3. Invest in Recovery Infrastructure to Recapture and Recycle Plastics, and Reduce the Need to Extract Virgin Resources
The value of plastic is not lost after a single use; keeping the material within supply chains is a matter of our economic self-interest. As corporate commitments to use post-consumer recycled materials increase, the demand for recycled plastics continues to grow, enabling a viable market. Yet, without the necessary recovery infrastructure, current supplies of recycled plastics only meet 6% of demand for the most common plastics in the U.S. and Canada. Optimizing recycling facilities and new advanced recycling technologies, among others, can increase the supply of high-quality, clean recycled material feedstocks, maximize their value over multiple lifecycles and reduce our reliance on virgin inputs dependent on the extraction of fossil fuels.

How do we do this?

Our Closed Loop Infrastructure Fund, established when the firm was founded in 2014, has helped municipalities and private companies across North America upgrade and expand their recycling infrastructure for materials––from glass, to paper and plastic. For example, the fund provided a $3 million below-market rate loan to the City of Phoenix, to upgrade its recycling facility and enable greater diversion of plastics from landfill and improve the quality of baled paper produced. This helped the city’s materials recovery facility reach its highest revenue to date in May 2020, at over $400,000, with an 18% increase in tons of residential recycled materials collected during the COVID-19 pandemic. 

Our recently launched Closed Loop Circular Plastics Fund provides catalytic debt and equity financing, spurring additional mainstream investments into recycling infrastructure that can help address bottlenecks in the system for rigid and flexible polyethylene and polypropylene––plastics that need more targeted interventions to help meet their high demand in the U.S. and Canada. The commitment of stakeholders at every point of the plastics value chain is critical to evolving the plastics industry toward a more sustainable future. The founding companies invested in the fund are plastics producers and chemical companies, who have been key players in unlocking the value of resin resources through material and chemical innovations; now there is opportunity to adapt their processes to maximize the value of plastics already in circulation, championing the recovery and remanufacturing of resins to extend their useful life.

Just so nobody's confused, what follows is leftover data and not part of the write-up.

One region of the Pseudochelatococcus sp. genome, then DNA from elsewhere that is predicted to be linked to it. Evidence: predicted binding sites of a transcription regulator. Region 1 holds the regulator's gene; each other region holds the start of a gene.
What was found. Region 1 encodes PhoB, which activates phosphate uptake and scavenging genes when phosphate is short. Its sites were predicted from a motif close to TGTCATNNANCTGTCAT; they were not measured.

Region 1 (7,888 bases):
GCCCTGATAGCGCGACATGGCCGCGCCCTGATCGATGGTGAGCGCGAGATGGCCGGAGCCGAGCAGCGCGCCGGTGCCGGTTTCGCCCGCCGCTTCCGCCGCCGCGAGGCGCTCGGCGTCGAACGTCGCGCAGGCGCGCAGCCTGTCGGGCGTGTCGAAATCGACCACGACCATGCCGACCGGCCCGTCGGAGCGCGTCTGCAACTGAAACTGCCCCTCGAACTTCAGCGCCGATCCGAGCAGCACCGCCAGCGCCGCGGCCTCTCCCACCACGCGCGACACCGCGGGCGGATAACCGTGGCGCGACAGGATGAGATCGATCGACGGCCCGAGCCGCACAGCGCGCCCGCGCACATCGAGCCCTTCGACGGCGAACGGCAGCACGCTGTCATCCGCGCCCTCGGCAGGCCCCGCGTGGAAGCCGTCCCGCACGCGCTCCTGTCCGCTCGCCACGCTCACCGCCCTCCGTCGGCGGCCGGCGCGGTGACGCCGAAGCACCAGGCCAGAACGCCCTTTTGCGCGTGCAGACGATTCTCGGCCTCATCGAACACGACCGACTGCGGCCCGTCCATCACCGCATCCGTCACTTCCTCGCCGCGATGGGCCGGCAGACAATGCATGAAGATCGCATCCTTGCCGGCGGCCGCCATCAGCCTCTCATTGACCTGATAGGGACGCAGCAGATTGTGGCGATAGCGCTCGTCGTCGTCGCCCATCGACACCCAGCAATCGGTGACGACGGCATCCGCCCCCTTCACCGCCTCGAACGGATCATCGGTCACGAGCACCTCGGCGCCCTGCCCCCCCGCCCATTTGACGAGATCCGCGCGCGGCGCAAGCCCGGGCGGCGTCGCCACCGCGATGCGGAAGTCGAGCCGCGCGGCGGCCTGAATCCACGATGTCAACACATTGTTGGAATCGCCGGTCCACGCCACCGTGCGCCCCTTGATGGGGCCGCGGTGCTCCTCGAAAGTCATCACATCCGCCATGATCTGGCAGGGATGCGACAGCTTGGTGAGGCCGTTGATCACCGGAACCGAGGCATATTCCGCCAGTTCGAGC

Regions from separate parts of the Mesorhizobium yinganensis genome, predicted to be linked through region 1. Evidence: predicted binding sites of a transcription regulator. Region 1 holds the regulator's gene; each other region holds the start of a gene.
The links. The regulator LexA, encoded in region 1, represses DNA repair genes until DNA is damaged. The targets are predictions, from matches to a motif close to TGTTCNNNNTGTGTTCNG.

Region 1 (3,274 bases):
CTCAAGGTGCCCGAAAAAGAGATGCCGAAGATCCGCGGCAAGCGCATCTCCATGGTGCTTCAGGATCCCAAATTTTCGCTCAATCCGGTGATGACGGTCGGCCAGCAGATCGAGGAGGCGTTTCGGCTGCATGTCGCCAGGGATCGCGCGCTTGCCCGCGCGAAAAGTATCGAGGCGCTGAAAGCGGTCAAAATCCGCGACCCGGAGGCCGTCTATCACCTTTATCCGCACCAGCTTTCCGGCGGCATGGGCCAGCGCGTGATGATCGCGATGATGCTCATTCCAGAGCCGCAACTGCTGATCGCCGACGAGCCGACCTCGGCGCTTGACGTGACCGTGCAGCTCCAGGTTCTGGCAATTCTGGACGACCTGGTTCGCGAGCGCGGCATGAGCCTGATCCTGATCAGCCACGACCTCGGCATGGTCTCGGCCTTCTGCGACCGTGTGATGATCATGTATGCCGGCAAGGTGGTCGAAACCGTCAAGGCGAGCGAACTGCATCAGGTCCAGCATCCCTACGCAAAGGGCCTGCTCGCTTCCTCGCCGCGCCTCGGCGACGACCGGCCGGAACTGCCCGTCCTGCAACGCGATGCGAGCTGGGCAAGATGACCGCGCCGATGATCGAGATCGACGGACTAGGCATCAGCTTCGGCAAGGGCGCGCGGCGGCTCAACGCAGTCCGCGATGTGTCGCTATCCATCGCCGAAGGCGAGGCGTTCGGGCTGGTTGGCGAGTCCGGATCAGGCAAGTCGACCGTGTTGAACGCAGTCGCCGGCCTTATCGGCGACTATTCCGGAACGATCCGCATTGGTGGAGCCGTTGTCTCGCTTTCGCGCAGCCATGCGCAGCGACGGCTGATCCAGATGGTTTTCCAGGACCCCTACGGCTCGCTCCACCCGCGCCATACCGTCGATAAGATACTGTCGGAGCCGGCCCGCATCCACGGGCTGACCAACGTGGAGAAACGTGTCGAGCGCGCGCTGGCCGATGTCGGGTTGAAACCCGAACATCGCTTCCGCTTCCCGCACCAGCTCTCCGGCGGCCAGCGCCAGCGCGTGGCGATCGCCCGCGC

We also look to solutions that help address some of today’s most difficult-to-recycle plastics, those that cannot be processed by traditional mechanical recycling facilities. The Center’s research on advanced recycling technologies uncovers how these technologies––purification, decomposition and conversion––can help recycle many more types of plastics, expanding the scope of recoverable materials far beyond just packaging. In 2019, we conducted a landscape mapping of the technologies and opportunities, and are now conducting deeper research into the environmental impacts, policy incentives and financial case for these technologies. 

4. Sustain Markets for Recycled & Climate-Friendly Materials
With the market rewarding sustainability, circularity does not mean sacrificing profits. Today, there is a market incentive to keep valuable materials within the system, instead of sending them to landfill, which costs taxpayers money and wastes $10 billion worth of materials in landfills across the United States*. Investing in companies and product innovations that incentivize the use of recycled materials or climate-friendly materials capitalizes on opportunities created by a strong, vibrant circular economy. 

How do we do this?

Many of Closed Loop Partners’ portfolio companies manufacture products and packaging using recycled or new sustainable materials, proving viable, circular business models. For example, our portfolio company, AeroAggregates, produces ultra-lightweight fill material for infrastructure construction projects from 100% post-consumer recycled glass. Our Venture Group’s portfolio company, Algaeing, manufactures algae-based dyes and fibers within a zero-waste system––enabling water and energy efficiency while creating a viable alternative to petroleum-based textiles. 

Our portfolio company, For Days, offers direct-to-consumer apparel made from 100% organic cotton and designed for recovery with a mail-back program. They recently launched its Closet and Credit system, which gives customers credit for returning their used clothing items. They can then use this credit toward new items sold by the company, enabling a circular zero-waste system for their clothes by turning their “closet into currency.” 

To effectively build a circular economy, all of these solutions need to be in play. A successful circular economy is one where every material’s value is recognized, shared, re-used and continuously cycled. Addressing the global plastics crisis requires seeing and solving it from multiple angles; there is no panacea. We need to address today’s reality, in which billions of tons of plastics already circulate in our economy––while building for a waste-free tomorrow. 


*Closed Loop Partners. Research Brief: Materials Landfilled in the United States and Opportunities to Increase Materials Recovery, 2018 Update. Closed Loop Partners Internal Research, 2019, adapted from Powell and Chertow, 2018, Powell et al., 2016, and Powell et al., 2016.